Only Angels Have Wings (1939)


  • directed by Howard Hawks
  • starring Cary Grant, Thomas Mitchell, Jean Arthur, Rita Hayworth, Richard Barthelmess
  • At a remote South American trading port, the manager of an air freight company is forced to risk his pilots’ lives in order to win an important contract.

“Say, things happen awful fast around here.”

This was a strange experience for me at first because I had to finally get accustomed to the fact that a strong love that people have for flying as a profession or a hobby is something that actually exists in this world. As a person who can classify their feelings on flying as at best hesitant and for all my fellow aviophobes out there, parts of Only Angels Have Wings could easily be viewed as a horror movie. This particular band of pilots battles weather, condors, a treacherous South American mountain landscape, and shaky mechanics to…deliver mail. It was kind of like the 1939 fictionalized version of today’s Ice Road Truckers or Deadliest Catch, but these guys were risking their lives for, in addition to pride and to uphold a macho sort of code amongst themselves, the delivery of mail. They weren’t rolling the dice on their lives every time they launched through the Andes, it was more like a coin toss.

It was interesting to see the nonchalance–no doubt a lesson learned after many difficult years–of Cary Grant’s Geoff Carter during the first fatal mission of the film especially in contrast to the horror that was displayed by Jean Arthur’s Bonnie Lee who was up until then unaware of Barranca Airways and the nature of their missions. Heightening the dangerous vibe of it all was director Howard Hawks who constructed thrilling and unpredictable flight sequences, especially the final one with The Kid and Bat. Even when some of the effects were not up to snuff, the overall end product of the flying scenes will stick with me for quite a while.

There’s really no other way to say that Jean Arthur, who I’ve loved in the past, was much too “Jean Arthur” for the role of Bonnie. There are many things that Arthur can do better than anybody in film, she was pitch perfect in Mr. Smith Goes to Washington for instance, and she wasn’t terrible here by any measure, but her clash with Hawks as to how to play the woman who finally breaks through the playboy barrier of Geoff was evident and that unevenness was just one strike against the flow of the film. It didn’t help to have Rita Hayworth as the only other woman in the film for direct comparison, and the feeling came more than once that these actresses could have switched roles to better serve the story. One other strike against, and it actually brought out a huge audible guffaw from me not that it was funny at all, was the one random black man that showed up for two seconds the entire film to literally pop his head into frame, say something foolish and then disappear forever. Can’t quite wrap my head around that racist choice.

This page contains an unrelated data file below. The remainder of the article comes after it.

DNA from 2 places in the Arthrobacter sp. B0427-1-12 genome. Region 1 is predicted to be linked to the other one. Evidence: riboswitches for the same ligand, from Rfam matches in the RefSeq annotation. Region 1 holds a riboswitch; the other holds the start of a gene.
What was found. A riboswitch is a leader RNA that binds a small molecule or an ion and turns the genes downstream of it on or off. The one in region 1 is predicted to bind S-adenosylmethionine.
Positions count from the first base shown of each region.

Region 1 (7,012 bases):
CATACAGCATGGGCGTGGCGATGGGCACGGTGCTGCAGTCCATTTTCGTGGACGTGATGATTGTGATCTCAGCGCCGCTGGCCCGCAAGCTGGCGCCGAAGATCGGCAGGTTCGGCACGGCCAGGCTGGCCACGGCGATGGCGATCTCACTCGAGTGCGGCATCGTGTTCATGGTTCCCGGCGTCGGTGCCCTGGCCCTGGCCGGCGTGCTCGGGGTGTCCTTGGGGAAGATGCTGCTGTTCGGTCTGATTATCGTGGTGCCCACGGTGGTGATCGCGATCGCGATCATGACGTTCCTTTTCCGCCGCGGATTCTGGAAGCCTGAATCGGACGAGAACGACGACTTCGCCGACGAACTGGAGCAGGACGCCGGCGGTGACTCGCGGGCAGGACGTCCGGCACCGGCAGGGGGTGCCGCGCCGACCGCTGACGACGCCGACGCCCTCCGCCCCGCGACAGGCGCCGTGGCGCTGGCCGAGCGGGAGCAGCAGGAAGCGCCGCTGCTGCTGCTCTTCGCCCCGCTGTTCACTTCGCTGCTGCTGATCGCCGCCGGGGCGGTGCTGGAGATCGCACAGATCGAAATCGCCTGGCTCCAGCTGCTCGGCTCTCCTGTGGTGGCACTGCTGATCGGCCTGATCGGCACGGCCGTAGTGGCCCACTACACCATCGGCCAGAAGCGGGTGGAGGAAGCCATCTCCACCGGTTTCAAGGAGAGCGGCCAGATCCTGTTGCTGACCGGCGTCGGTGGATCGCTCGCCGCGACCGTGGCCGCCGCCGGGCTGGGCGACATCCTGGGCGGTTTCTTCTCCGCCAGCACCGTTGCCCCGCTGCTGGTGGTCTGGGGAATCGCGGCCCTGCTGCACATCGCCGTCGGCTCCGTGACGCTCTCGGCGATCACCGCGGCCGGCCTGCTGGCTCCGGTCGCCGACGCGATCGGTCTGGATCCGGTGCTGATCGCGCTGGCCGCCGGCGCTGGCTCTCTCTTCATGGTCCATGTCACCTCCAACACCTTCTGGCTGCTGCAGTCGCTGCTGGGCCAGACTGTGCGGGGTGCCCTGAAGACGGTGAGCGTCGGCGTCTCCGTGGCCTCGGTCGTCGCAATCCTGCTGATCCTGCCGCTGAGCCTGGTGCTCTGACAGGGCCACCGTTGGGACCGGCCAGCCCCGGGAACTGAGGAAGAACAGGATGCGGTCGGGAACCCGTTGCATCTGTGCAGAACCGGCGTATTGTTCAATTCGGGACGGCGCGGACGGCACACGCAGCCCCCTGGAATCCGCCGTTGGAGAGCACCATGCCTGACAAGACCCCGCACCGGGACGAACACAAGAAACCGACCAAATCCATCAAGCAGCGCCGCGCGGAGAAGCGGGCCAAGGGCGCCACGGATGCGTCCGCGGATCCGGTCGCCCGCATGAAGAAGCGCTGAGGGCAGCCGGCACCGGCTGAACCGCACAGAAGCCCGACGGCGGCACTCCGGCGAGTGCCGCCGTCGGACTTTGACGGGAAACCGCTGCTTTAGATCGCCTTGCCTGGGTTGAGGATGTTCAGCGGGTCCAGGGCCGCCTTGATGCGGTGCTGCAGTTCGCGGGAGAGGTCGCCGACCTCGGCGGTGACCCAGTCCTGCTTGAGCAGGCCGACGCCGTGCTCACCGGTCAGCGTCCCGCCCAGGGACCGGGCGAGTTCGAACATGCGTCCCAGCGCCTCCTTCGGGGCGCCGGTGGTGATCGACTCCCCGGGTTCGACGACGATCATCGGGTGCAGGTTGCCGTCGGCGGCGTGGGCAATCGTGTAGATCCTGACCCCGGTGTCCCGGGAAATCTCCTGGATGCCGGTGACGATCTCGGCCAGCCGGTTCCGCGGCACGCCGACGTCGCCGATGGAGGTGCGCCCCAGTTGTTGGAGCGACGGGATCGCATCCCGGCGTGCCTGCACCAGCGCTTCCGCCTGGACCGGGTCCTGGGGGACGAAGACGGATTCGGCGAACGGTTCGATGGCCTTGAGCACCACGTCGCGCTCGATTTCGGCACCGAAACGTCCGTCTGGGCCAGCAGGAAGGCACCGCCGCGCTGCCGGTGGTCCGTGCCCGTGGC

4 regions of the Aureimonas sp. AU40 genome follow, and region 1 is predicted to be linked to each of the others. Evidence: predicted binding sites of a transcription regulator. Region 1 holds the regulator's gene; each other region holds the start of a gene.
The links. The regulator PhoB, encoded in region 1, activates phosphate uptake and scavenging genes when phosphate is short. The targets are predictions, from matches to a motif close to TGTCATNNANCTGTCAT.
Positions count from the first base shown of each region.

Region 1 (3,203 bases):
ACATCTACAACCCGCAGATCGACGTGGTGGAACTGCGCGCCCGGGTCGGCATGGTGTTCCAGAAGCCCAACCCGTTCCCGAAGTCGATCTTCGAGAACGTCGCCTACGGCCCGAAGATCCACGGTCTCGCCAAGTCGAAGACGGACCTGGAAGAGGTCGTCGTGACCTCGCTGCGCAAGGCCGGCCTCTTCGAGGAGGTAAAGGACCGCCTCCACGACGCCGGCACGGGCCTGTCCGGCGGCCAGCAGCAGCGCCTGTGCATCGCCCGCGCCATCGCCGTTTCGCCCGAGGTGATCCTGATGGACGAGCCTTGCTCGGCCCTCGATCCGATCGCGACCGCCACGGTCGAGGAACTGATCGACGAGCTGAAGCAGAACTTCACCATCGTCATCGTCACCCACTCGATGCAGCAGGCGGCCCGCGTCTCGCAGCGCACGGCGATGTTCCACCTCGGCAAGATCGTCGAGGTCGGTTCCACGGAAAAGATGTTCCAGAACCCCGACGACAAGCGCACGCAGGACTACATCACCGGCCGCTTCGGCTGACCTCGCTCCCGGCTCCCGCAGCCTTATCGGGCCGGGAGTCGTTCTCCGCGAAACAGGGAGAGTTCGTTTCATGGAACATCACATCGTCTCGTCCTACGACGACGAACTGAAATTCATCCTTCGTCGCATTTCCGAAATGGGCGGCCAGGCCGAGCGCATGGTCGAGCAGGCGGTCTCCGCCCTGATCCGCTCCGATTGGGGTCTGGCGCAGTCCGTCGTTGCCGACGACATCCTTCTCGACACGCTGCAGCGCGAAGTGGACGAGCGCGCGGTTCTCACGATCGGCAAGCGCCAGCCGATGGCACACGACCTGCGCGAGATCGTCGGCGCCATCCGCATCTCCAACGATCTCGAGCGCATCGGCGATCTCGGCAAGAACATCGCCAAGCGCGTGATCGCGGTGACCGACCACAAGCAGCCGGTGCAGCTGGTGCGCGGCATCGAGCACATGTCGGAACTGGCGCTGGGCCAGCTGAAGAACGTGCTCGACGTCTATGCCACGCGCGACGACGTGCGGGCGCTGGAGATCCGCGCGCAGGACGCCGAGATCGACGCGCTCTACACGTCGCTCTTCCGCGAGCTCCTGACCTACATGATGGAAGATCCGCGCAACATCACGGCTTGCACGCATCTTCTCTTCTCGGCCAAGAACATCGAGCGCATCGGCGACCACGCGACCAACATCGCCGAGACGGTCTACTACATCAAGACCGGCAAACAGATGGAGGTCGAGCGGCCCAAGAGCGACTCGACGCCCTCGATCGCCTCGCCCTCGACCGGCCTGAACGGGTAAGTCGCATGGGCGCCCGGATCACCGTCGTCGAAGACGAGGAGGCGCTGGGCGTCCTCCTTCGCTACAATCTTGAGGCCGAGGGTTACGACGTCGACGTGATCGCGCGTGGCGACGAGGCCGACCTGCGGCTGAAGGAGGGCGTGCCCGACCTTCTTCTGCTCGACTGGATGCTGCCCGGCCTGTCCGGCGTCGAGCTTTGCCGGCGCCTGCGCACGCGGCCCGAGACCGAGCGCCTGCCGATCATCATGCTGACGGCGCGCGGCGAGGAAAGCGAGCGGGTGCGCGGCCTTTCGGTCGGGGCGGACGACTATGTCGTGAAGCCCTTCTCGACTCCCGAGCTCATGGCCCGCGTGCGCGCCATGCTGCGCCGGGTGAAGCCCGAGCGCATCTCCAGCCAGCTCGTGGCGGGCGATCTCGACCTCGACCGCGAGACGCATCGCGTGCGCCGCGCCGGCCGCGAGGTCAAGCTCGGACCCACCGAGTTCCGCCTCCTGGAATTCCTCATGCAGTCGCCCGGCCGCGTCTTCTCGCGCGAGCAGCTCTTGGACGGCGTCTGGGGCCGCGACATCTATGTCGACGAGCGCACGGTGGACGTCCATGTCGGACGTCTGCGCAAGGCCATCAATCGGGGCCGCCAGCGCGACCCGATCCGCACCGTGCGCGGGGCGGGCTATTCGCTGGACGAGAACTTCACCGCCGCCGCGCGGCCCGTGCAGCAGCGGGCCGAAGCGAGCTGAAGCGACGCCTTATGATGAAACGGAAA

But then there’s the scene that punched me right in the gut. I’m not comfortable saying it’s the most meaningful view of death of that I’ve ever heard. I wouldn’t even know how to quantify such a deeply personal process and viewpoint. As The Kid lay dying, though, he talks about his experience in a way that had a profound impact on me. With the guy he looks up to the most right by his side there’s a quiet and emotional back and forth going on when he comes to, “I’m not scared Geoff. It’s just that…it’s like doing something new. Like when I made my first solo. I didn’t want anybody watching then either. I don’t know how good I’m going to be at this.” It was dialogue at it’s most subtle and evocative and was sold all the more by Thomas Mitchell, a guy that I’ve been delighted to see up until now in a series of small, color-contributing character roles. I’m not saying it’s the best scene in film history or anything, but Hawks put in the work to develop such a dynamic between these two characters and all movies should strive to arrive at such a raw truth at the end of it all.

I think a case could be made, mainly due to the lack of chemistry between Grant and Arthur, that it was the relationship between Geoff and The Kid that was the main thread of the movie. For that one powerful scene and for the prominent presence of Thomas Mitchell, I’m thankful the chips fell where they did.


About classixquest
all the things I should have seen

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